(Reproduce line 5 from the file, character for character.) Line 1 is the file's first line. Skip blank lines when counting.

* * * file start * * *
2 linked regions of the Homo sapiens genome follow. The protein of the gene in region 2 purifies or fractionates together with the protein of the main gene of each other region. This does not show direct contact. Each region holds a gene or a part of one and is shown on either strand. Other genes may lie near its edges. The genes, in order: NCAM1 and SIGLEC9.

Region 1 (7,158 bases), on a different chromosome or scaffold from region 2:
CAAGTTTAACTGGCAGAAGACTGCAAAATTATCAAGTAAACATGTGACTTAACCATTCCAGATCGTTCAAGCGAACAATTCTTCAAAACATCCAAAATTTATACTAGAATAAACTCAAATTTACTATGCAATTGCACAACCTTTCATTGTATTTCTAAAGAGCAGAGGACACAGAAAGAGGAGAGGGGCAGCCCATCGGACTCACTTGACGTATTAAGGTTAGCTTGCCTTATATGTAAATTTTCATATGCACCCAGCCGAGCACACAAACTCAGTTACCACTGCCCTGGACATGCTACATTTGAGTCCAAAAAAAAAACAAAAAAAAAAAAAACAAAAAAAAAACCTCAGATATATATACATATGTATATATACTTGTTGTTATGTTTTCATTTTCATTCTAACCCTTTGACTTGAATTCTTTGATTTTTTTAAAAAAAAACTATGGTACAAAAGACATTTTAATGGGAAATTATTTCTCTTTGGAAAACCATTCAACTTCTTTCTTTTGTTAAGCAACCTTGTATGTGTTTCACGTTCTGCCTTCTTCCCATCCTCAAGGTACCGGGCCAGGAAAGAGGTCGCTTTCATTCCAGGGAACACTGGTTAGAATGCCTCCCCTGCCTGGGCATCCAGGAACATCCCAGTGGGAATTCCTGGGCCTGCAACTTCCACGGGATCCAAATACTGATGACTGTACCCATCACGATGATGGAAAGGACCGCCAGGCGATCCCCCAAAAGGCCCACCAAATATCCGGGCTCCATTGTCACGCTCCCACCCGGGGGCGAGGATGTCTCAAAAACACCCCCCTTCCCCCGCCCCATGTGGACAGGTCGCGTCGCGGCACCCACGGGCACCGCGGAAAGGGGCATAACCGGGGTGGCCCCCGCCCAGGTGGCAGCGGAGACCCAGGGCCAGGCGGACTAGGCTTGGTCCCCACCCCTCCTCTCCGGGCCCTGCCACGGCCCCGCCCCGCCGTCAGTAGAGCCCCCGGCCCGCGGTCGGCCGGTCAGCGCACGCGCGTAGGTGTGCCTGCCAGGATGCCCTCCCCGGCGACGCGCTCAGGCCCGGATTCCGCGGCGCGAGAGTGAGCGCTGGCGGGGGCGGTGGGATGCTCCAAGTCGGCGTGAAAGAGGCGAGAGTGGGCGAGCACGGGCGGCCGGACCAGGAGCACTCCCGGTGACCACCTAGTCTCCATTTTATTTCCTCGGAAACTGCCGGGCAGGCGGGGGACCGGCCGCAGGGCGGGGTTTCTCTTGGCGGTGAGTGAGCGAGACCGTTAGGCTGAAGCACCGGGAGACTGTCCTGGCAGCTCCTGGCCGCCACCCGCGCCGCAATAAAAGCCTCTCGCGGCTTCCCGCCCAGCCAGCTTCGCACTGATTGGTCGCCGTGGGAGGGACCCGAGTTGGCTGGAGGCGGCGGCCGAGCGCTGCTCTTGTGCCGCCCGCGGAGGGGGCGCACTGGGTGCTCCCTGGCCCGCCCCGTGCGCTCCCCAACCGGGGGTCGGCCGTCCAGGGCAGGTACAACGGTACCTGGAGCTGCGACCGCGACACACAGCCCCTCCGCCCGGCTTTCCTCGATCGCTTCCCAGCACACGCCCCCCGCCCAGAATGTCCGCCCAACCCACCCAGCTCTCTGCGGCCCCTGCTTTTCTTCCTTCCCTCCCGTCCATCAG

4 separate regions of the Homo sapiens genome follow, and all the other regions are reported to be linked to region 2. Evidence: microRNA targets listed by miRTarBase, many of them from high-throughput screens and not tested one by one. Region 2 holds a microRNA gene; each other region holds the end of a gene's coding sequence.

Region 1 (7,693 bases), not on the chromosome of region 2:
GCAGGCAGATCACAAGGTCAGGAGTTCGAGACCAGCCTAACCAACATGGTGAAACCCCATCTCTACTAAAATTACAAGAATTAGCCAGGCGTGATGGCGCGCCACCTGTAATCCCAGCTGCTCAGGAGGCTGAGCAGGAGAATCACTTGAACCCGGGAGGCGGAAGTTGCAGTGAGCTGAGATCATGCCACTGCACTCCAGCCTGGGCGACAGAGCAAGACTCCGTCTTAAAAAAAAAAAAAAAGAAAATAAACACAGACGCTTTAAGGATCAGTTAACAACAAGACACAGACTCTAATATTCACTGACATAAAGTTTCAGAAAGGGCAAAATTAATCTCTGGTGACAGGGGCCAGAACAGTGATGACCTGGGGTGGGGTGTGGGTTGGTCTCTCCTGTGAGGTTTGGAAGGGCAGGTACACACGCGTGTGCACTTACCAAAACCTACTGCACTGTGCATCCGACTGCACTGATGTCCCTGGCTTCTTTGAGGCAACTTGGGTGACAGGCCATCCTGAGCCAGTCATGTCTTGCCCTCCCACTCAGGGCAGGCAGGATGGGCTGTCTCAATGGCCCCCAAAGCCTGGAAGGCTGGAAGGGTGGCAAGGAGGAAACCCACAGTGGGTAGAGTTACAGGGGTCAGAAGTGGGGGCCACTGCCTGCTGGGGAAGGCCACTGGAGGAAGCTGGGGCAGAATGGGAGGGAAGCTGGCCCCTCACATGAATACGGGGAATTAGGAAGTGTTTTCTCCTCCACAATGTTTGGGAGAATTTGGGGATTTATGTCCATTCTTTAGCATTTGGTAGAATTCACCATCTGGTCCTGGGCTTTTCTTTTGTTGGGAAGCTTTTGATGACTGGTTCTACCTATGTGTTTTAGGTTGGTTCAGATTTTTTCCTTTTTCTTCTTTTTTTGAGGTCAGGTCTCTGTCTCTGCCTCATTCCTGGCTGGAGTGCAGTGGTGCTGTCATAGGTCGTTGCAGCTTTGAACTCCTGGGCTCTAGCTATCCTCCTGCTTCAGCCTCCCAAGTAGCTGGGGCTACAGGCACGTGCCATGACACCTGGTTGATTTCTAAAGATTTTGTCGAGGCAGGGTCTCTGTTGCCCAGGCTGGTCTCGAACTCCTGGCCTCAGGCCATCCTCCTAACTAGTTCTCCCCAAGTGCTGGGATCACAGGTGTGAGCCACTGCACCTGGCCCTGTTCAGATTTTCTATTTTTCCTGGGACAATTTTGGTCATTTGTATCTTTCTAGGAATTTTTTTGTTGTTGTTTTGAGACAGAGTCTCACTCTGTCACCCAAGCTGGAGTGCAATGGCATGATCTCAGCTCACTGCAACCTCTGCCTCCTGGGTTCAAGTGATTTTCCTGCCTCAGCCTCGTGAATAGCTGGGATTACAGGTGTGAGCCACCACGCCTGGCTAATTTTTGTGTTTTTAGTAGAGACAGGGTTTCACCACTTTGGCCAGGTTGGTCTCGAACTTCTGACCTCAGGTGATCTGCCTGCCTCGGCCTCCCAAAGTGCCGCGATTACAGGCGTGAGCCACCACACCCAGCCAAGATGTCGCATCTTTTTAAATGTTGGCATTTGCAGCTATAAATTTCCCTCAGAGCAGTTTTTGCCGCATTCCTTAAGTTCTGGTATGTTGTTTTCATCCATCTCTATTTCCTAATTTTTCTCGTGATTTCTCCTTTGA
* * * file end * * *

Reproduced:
Region 1 (7,693 bases), not on the chromosome of region 2: